More ‘Shaky’ Intelligence Claims?
Jim Grichar (aka Exx-Gman)
by Jim Grichar
week after the capture of Saddam Hussein, the London
Telegraph reported that contrary to first impressions
Saddam was ‘... actively involved in directing attacks on the U.S.
forces...’ in Iraq. First reports from the U.S. military indicated
that Saddam was not in control of any of the post-war attacks on
U.S. forces and that he was only receiving briefings on the results
of attacks on various U.S. and other foreign interests in Iraq.
to the Telegraph reporter, who was listed as filing his story
from Baghdad, subsequent information gathered by U.S. investigators
indicated that Saddam was heading an elaborate network of guerrillas
by working through five very high-ranking Iraqi intelligence officers
who executed his instructions. The Telegraph reporter directly
quoted only one U.S. Army officer in his report Major Stan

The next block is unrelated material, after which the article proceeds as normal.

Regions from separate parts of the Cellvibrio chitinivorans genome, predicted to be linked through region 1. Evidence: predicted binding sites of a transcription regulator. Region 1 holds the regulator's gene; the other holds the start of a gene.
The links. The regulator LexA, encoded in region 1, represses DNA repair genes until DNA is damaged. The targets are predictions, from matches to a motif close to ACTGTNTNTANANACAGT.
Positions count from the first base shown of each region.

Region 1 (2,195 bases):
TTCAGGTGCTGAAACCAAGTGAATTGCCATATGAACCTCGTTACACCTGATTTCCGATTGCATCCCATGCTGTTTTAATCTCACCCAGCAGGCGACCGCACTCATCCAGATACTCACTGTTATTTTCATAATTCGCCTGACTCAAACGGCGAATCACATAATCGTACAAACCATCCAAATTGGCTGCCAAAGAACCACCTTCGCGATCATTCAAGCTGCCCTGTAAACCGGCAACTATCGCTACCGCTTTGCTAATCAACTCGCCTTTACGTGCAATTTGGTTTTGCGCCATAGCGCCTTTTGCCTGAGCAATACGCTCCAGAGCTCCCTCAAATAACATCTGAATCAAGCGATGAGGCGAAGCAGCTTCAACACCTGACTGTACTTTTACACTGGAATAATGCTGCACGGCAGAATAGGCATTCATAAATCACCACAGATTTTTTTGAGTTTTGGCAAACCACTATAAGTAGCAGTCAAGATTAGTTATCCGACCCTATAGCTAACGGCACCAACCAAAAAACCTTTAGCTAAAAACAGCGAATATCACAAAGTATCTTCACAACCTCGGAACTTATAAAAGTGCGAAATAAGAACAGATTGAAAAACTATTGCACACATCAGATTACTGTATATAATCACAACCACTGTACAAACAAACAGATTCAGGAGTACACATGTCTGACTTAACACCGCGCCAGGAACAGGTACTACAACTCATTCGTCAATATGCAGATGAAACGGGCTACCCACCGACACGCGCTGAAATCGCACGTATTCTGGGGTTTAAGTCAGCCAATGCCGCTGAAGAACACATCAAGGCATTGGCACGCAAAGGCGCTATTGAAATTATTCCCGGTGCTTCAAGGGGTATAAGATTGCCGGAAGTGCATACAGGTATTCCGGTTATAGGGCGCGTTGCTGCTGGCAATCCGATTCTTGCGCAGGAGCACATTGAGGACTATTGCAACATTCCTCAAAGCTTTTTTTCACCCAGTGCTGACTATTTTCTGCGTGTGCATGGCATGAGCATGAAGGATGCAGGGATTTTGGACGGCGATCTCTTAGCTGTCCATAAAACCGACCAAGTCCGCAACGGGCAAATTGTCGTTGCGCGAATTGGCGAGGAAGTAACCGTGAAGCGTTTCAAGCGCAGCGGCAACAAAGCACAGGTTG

Murphy, who serves as the intelligence officer for the 4th
Infantry Division’s First Brigade, and Major Murphy stated that
the five Iraqi intelligence officers "... knew where he (i.e., Saddam)
was and they were able to travel to him or meet him somewhere."
These five officers (from Tikrit, Saddam’s home village) reportedly
passed Saddam’s commands to lower level officials who then had others,
in various guerrilla cells, execute various attacks. To back this
up further, the Telegraph reported that ‘... millions of
dollars to support the insurgency were recovered in raids on other
suspected Saddam safe houses.’
this information may lead some to conclude that Saddam was indeed
actively involved in directing the post-war insurgency (the reporter
used this word, as "counter-insurgency" would imply that the coalition